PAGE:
Banned Books, Penn State Black History, Google Authenticator, More: Friday ResearchBuzz, April 28, 2023


KUOW: Seattle joins effort to give young readers access to banned books. “The initiative, called Books Unbanned, was started by the Brooklyn Public Library last year in response to an increase in books being removed from schools and libraries around the U.S. A majority of those books are written by, or about LGBTQIA+ and communities of color. The Seattle Public Library will provide free access to its entire collection of e-books and audio-books, to youths ages 13-26 regardless of where they are in the U.S.”

Penn State University News: Libraries amplifies ‘Black History and Visual Culture’ with digital collection. “Penn State University Libraries’ Eberly Family Special Collections Library has launched the Black History and Visual Culture digital collection, a celebration and remembrance of Black life at Penn State campuses, broadly across the United States, and around the world.”


Bleeping Computer: Google will add End-to-End encryption to Google Authenticator. “Google has heard users’ concerns about the lack of end-to-end encryption and said they would add it to a future version of Google Authenticator. Google Group Product Manager Christiaan Brand told BleepingComputer that due to the possibility of end-to-end encryption causing users to get locked out of their own data, they are rolling out this feature carefully in their products.”

Associated Press: NYC transit agency ends Twitter alerts, says it’s unreliable. “New York City’s Metropolitan Transit Agency, which for 14 years has provided real-time information on service outages, delays and other important transit updates for its 1.3 million Twitter followers, will no longer do so.”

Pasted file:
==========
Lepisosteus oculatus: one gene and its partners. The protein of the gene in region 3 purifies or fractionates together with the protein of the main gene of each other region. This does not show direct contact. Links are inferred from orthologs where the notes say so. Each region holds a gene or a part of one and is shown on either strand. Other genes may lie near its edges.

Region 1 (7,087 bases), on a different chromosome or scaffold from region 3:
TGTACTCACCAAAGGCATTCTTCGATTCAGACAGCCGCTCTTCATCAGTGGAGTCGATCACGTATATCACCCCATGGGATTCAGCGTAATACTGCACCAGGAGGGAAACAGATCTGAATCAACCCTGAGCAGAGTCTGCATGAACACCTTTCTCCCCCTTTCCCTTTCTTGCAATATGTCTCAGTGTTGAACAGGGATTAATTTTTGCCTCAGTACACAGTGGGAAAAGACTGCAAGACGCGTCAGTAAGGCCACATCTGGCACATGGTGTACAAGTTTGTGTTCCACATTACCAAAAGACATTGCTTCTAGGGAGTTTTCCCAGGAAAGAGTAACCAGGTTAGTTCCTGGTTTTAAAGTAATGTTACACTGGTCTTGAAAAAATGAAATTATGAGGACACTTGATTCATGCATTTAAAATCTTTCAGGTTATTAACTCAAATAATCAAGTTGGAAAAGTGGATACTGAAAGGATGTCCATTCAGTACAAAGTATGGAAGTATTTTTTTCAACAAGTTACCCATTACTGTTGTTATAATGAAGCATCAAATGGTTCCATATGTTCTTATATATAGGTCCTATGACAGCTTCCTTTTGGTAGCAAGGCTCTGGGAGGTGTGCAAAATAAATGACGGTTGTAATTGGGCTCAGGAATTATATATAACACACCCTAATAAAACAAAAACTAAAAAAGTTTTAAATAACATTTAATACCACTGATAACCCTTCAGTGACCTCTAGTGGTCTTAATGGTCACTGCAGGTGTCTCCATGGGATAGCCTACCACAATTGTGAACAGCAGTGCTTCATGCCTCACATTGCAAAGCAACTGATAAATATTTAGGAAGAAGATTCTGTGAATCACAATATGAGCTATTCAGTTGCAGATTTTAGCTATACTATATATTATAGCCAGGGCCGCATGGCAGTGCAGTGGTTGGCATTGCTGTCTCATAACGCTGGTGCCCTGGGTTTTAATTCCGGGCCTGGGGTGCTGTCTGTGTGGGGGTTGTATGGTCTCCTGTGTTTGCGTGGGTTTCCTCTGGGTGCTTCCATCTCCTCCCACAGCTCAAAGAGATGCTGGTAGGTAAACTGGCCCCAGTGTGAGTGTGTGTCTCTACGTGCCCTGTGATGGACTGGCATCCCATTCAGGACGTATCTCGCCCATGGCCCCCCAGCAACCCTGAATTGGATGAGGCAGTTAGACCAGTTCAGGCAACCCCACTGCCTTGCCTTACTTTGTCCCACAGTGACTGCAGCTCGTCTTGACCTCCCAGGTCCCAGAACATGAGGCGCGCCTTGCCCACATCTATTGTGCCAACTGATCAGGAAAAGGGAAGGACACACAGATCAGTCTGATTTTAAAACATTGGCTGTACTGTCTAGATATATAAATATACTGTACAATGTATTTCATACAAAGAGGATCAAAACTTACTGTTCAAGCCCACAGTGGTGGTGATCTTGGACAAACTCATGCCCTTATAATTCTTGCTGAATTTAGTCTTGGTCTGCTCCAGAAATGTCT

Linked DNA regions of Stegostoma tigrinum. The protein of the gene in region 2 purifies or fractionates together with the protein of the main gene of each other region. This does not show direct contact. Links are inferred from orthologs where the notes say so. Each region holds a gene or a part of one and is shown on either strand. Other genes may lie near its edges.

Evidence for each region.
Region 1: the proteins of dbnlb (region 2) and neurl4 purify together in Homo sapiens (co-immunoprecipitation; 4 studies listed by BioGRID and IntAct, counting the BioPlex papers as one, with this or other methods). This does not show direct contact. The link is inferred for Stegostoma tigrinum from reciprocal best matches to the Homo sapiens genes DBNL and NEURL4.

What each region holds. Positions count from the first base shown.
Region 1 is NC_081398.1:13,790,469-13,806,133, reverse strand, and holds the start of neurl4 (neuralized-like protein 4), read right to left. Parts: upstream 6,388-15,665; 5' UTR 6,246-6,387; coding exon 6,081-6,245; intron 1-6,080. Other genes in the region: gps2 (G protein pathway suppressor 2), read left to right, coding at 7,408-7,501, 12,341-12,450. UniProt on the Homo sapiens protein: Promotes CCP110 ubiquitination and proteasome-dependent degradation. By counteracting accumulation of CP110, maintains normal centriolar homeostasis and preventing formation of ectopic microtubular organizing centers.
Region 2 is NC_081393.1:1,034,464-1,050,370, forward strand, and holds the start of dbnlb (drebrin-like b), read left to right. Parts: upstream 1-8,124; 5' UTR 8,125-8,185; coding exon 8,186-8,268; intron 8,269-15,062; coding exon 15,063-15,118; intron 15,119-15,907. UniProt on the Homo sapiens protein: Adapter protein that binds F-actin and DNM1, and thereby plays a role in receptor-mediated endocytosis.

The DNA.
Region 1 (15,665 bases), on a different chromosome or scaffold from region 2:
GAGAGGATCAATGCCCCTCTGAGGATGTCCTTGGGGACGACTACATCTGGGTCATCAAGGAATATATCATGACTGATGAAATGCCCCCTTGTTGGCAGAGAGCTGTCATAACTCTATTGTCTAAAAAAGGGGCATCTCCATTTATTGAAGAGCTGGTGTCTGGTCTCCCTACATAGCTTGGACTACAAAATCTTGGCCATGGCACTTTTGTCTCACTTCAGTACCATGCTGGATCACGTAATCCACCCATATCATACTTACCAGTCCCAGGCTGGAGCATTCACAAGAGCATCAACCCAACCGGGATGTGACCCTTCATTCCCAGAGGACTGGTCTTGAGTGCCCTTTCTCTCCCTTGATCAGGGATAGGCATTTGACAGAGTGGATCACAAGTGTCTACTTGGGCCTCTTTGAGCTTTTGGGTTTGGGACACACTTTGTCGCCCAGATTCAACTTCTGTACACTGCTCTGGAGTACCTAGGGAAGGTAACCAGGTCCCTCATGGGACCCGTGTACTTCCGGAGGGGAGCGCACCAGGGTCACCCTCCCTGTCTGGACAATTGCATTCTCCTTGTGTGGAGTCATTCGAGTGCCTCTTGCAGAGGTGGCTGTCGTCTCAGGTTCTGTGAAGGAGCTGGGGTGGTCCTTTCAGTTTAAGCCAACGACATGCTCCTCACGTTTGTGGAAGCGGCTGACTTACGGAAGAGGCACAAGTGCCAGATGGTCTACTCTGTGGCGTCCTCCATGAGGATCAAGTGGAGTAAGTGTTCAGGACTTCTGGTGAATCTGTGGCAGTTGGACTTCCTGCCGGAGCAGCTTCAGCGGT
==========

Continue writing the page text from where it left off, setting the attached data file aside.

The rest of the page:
Whitman Wire: Whitman student creates new social media platform for college students. “Recently, sophomore Sadaat Momin Zada launched a brand-new social media platform, Coho. On the app, users sign up with their college email to join an exclusive space for students from their college email domain. In this space, they can post pictures, text or chat directly with each other.”

Associated Press: Social media posts falsely claim space station footage is faked. “Some social media users are reviving a long-running conspiracy theory that no one is actually manning the wheel in the International Space Station that’s been orbiting Earth for more than two decades now.”

Reuters: Chinese migrants find tips on social media for long trek to U.S.-Mexico border. “By the time [Lihua Wu] and her five-year-old daughter were apprehended by U.S. Border Patrol on a dirt road near the U.S.-Mexico border just before midnight on April 2, Wu said she had relied on social media for detailed instructions for her trip, including footwear (Crocs as well as hiking boots) and how to find and pay for a reliable local guide.”


TechCrunch: EU warns Twitter over disinformation after Musk policy shifts found to boost Kremlin propaganda. “In a pair of tweets sent out today, Vera Jourova, the EU’s values and transparency VP, warned of ‘yet another negative sign’ by Twitter — accusing the platform under Musk of ‘not making digital information space any safer and free from the Kremlin #disinformation & malicious influence’.”

Search Engine Journal: Google Strikes Back: A Legal Victory Against CryptBot Malware Distributors . “Google triumphs in legal action against CryptBot malware distributors, protecting Chrome users and disrupting cybercriminal ecosystems.”

CNN: DeSantis and Florida GOP look to upend public record laws as they attempt to shield his travel and other records ahead of likely White House bid. “Florida Gov. Ron DeSantis and his GOP allies have moved to shield the Republican leader from the state’s notoriously robust public records laws as he prepares to launch a campaign for the White House.”


The Citizen Lab: Missing Links: A comparison of search censorship in China. “Across eight China-accessible search platforms analyzed — Baidu, Baidu Zhidao, Bilibili, Microsoft Bing, Douyin, Jingdong, Sogou, and Weibo — we discovered over 60,000 unique censorship rules used to partially or totally censor search results returned on these platforms.”

dotLA: Social Media Platforms Increasingly Dictate what We See. Here’s Why We Can’t Say ‘No’. “For years we’ve been promised a new internet with a greater focus on community. But instead what we’ve been left with is a binary choice between sticking around and putting up with the whims of a tech CEO. Or, going outside and touching grass, permantly.” Good morning, Internet…

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